An astute novel about inner-city Australian racism - and about humanity prevailing over entrenched prejudice. Jack van Duyn is in his comfort zone. A pot-bellied, round-shouldered cabbie in his mid-fifties, Jack lives alone, has few friends, and gets very little out of life. He has a negative opinion of most other people - especially refugees, bankers, politicians, and welfare bludgers. Jack doesn't know it, but his life is about to be turned upside down. A minor altercation in a kids' playground at an inner-city high-rise estate catapults Jack into a whirlpool of drug-dealing, ASIO intrigue, international piracy, and criminal violence. And he can't escape, because he doesn't want to: he's fallen in love with the beautiful Somali single mum who's at the centre of it all. The ensuing turmoil propels Jack out of his comfort zone, forcing him to confront some unpleasant truths about himself. After decades in the doldrums, can he rise to the challenge when the heat's on? Drawing on his many years of experience as a politician at the centre of bitter debates about refugees and multiculturalism, Lindsay Tanner explores the emotional landscape on which these issues are played out. As we follow Jack's hair-raising journey from crisis to crisis, a powerful plea for tolerance and understanding unfolds - directed at both sides of Australia's great cultural divide.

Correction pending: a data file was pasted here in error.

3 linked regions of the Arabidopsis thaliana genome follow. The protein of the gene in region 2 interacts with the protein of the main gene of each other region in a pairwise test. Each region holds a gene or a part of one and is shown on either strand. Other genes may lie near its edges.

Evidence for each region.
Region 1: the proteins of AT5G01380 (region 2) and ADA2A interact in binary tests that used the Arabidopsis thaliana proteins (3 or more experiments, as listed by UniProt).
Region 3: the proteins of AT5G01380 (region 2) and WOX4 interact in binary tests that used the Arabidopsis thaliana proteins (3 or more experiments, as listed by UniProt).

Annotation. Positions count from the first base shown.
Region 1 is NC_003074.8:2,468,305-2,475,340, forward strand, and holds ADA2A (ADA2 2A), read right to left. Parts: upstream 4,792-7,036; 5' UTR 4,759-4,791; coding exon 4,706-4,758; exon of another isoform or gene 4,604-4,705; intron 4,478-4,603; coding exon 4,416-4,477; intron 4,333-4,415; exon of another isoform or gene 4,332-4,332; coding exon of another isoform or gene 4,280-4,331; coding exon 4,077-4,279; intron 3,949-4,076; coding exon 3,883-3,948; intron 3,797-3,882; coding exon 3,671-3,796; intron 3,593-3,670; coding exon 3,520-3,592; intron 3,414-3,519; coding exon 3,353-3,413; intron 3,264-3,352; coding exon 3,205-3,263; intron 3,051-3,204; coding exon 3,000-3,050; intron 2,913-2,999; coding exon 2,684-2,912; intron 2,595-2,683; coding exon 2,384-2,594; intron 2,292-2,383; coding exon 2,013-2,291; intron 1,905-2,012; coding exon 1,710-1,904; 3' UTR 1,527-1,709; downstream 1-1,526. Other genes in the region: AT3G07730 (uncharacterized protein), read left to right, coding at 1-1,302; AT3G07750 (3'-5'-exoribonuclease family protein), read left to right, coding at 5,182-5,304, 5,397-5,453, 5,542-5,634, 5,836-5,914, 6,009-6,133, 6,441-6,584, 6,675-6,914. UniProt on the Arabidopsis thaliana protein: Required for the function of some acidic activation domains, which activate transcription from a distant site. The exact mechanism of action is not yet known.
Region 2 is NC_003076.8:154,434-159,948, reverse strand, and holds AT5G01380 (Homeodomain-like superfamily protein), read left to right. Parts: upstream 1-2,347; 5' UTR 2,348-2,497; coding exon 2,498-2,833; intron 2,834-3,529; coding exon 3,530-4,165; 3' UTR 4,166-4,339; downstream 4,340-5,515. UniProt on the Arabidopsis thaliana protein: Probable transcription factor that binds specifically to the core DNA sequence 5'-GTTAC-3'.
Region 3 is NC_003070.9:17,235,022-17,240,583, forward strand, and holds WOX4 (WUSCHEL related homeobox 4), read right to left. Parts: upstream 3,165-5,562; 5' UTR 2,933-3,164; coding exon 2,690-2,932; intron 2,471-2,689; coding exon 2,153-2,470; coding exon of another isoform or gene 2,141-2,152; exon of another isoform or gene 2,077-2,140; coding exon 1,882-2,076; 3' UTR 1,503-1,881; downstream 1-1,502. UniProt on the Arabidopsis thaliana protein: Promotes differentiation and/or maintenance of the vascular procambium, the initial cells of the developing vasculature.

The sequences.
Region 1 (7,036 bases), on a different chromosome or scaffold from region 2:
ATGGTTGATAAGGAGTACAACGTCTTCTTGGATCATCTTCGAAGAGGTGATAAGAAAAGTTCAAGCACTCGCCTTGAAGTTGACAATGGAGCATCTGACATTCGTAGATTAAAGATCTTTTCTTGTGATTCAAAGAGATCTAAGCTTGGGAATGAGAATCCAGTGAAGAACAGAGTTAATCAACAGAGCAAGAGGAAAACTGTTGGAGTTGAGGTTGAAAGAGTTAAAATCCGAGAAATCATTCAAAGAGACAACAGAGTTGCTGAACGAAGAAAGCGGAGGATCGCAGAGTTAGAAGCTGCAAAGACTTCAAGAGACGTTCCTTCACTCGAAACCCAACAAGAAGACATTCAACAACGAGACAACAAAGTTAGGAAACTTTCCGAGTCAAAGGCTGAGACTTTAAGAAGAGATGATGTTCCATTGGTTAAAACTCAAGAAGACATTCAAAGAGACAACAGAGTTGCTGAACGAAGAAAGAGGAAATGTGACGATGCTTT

'A decent man is pitched into a dangerous world where his strengths are tested and his weaknesses exposed.';Robert Gott, author of The Port Fairy Murders
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